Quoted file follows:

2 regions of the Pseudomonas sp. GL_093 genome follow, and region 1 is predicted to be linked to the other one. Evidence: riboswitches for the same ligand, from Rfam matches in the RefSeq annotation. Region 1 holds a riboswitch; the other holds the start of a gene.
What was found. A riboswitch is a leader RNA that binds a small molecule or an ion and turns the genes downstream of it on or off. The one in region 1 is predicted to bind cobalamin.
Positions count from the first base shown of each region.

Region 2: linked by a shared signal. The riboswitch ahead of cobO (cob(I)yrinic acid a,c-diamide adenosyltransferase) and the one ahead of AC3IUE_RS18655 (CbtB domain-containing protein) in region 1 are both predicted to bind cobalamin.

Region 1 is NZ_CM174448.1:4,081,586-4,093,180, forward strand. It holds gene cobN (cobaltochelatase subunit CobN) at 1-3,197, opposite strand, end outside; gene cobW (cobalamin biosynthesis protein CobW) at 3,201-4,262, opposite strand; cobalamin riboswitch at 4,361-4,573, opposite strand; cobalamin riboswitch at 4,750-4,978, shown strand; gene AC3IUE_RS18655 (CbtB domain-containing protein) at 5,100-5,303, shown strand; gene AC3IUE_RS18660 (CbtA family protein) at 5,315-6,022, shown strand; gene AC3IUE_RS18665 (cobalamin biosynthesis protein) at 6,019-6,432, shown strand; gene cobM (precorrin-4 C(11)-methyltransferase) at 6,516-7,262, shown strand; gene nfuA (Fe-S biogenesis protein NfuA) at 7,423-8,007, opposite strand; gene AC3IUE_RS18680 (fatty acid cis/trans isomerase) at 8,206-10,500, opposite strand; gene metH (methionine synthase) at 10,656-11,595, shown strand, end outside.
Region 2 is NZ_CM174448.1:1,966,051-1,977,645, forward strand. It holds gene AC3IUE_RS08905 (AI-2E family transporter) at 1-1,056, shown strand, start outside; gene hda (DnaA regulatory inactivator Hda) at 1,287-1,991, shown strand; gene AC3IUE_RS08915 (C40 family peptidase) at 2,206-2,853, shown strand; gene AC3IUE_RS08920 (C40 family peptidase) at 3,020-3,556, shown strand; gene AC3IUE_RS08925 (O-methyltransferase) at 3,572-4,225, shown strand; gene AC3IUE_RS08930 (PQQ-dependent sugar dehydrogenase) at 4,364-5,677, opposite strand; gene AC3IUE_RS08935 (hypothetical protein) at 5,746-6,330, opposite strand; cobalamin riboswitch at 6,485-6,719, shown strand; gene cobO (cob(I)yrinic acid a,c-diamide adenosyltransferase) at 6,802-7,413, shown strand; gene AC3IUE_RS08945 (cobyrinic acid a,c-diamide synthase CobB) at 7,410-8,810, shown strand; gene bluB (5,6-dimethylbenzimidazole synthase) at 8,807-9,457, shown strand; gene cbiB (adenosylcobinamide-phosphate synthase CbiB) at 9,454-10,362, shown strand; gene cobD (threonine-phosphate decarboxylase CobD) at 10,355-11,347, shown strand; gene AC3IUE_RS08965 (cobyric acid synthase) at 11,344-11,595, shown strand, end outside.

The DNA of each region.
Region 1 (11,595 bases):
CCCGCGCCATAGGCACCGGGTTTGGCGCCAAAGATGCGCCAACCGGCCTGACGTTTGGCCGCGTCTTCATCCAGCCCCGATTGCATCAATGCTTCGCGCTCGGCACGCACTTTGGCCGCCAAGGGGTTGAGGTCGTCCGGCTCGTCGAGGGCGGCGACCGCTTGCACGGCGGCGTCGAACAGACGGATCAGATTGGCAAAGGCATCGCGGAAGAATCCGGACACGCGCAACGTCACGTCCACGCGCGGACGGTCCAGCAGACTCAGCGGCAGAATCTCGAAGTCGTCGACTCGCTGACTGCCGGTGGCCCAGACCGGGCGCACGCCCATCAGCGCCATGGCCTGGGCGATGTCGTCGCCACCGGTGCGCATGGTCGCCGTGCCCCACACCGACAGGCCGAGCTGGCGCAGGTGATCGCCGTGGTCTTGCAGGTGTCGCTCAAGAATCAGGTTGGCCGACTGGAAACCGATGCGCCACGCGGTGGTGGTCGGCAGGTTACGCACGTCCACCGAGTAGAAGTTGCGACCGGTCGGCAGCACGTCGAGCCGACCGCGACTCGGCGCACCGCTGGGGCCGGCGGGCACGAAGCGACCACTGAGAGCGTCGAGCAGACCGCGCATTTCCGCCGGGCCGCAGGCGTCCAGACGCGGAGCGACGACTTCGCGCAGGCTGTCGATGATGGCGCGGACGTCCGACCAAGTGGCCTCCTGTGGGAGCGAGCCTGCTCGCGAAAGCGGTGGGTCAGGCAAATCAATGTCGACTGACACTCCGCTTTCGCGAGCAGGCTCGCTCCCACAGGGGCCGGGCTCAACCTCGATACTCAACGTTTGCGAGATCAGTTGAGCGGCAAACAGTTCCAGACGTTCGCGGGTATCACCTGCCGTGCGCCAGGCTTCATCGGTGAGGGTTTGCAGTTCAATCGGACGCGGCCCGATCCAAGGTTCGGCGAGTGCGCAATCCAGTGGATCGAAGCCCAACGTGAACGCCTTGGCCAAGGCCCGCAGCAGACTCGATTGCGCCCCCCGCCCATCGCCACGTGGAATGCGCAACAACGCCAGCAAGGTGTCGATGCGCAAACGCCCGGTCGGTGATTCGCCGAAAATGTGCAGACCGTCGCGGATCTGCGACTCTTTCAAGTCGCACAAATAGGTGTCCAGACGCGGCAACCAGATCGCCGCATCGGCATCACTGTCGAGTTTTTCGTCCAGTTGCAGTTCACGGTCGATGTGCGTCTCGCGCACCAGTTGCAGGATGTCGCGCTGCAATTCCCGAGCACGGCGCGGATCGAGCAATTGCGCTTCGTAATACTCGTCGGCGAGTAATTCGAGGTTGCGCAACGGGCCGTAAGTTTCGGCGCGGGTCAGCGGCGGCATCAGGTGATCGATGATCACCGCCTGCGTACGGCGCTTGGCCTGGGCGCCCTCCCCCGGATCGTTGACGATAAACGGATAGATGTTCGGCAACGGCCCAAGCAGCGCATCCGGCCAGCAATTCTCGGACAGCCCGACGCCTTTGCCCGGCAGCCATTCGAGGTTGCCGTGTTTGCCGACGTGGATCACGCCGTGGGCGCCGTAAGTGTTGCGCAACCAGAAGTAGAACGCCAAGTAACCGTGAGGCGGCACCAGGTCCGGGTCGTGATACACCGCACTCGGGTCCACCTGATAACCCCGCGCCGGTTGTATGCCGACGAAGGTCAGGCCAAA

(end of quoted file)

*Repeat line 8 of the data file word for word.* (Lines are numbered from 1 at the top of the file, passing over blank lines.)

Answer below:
Region 1 (11,595 bases):